Money you take from a SIMPLE IRA is not considered a loan. It’s considered a withdrawal, and that amount is generally subject to federal income tax. But you may be able to deposit that money back into your IRA and avoid the tax implications in certain circumstances.

In general, you can withdraw money from a SIMPLE IRA and pay no tax on it if you transfer that money to another IRA within 60 days. And since the IRS recognizes that people sometimes change their minds about opening a new IRA, you can usually put the money back into the original IRA within 60 days and avoid federal income tax on the amount.

Tax implications of IRA withdrawals

Remember, when you deposit money into the IRA it was before tax, so it is generally expected that you will pay tax on it when you withdraw it. That said, not all funds withdrawn from an IRA are considered taxable, and the rules for determining what is and what is not are quite complex.

The 10% you refer to in your introductory question is actually a penalty that is usually on top of regular income tax if you withdraw money before you are 59½ years old. Since you are over this age limit, this penalty should not apply in this case. So the amount you could owe wouldn’t be $ 20,000 – 10% x $ 200,000.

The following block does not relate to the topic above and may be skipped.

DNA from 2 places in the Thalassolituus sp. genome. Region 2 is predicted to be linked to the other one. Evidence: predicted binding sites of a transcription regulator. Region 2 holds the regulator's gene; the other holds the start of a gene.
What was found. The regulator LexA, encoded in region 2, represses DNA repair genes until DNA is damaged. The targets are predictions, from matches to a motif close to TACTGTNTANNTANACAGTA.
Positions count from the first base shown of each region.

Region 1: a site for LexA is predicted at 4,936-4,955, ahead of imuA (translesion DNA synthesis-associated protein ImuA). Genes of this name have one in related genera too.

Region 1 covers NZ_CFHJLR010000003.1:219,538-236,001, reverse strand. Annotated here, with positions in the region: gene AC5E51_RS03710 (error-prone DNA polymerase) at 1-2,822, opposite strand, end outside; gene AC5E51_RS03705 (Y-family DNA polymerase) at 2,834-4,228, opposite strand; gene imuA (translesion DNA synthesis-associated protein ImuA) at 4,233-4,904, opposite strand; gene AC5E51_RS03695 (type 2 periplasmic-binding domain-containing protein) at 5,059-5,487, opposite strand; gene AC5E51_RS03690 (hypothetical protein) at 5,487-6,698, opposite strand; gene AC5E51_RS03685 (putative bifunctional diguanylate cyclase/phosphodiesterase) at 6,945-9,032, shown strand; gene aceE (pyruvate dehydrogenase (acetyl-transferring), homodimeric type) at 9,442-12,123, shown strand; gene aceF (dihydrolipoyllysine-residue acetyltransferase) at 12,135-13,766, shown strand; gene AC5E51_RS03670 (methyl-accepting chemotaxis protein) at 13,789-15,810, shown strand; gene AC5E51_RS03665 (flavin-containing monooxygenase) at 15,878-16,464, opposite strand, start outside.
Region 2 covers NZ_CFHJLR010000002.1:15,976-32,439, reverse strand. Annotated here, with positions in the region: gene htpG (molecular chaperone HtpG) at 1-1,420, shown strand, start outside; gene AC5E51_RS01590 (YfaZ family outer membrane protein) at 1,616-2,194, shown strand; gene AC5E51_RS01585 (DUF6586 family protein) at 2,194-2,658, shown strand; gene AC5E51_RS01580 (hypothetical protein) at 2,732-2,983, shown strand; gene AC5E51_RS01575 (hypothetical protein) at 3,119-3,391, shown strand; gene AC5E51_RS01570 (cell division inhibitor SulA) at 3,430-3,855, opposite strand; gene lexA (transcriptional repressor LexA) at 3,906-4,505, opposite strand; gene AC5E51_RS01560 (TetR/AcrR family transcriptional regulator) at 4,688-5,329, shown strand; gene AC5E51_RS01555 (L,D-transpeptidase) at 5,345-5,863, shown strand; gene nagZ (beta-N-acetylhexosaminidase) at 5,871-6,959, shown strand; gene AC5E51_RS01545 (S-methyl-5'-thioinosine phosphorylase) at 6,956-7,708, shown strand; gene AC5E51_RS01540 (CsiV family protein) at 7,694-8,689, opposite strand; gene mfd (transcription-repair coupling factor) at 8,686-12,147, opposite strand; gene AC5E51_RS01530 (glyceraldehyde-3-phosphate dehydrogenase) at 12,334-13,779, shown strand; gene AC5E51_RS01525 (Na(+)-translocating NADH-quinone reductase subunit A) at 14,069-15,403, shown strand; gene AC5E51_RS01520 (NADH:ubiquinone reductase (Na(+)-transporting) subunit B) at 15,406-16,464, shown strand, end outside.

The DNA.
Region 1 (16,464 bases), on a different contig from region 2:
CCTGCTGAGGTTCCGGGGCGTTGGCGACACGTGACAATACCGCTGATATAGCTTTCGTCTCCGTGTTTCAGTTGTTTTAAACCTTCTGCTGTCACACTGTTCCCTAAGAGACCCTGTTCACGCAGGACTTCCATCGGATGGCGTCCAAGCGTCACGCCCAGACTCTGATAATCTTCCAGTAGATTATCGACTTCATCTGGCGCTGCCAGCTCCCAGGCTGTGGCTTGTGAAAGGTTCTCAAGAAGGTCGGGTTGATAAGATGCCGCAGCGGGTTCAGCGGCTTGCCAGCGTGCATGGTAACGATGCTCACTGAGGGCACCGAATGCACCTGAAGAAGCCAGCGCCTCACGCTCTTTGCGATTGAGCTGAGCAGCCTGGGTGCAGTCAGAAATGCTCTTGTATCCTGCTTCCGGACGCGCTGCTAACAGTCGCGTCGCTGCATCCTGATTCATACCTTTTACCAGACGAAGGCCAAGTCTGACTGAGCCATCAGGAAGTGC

You could owe more, and here is why.

Your $ 200,000 payout will likely be considered taxable income if you don’t send it back to your IRA in the required timeframe – even though your other income has not been subject to federal income tax in the past. The tax rate on your withdrawal is calculated based on your total income for 2021, including your regular income of $ 75,000, the withdrawal of $ 200,000, and any other taxable income received that year.

Based on this information, it’s likely a good idea to return the $ 200,000 payout to your IRA within 60 days – or you could face a significant tax bill in April 2022. And since the IRS expects you to pay at least 90% of the tax you owe in any given year by the tax filing deadline for that year, the tax you owe is more than 10% of your total tax liability, you can get one Penalty for shortfalls may be imposed.

Repayment options

You asked if you should take one out Home loan for $ 200,000 to repay the money withdrawn from your IRA. This can be an option if you can find a lender who will allow you to get that much equity.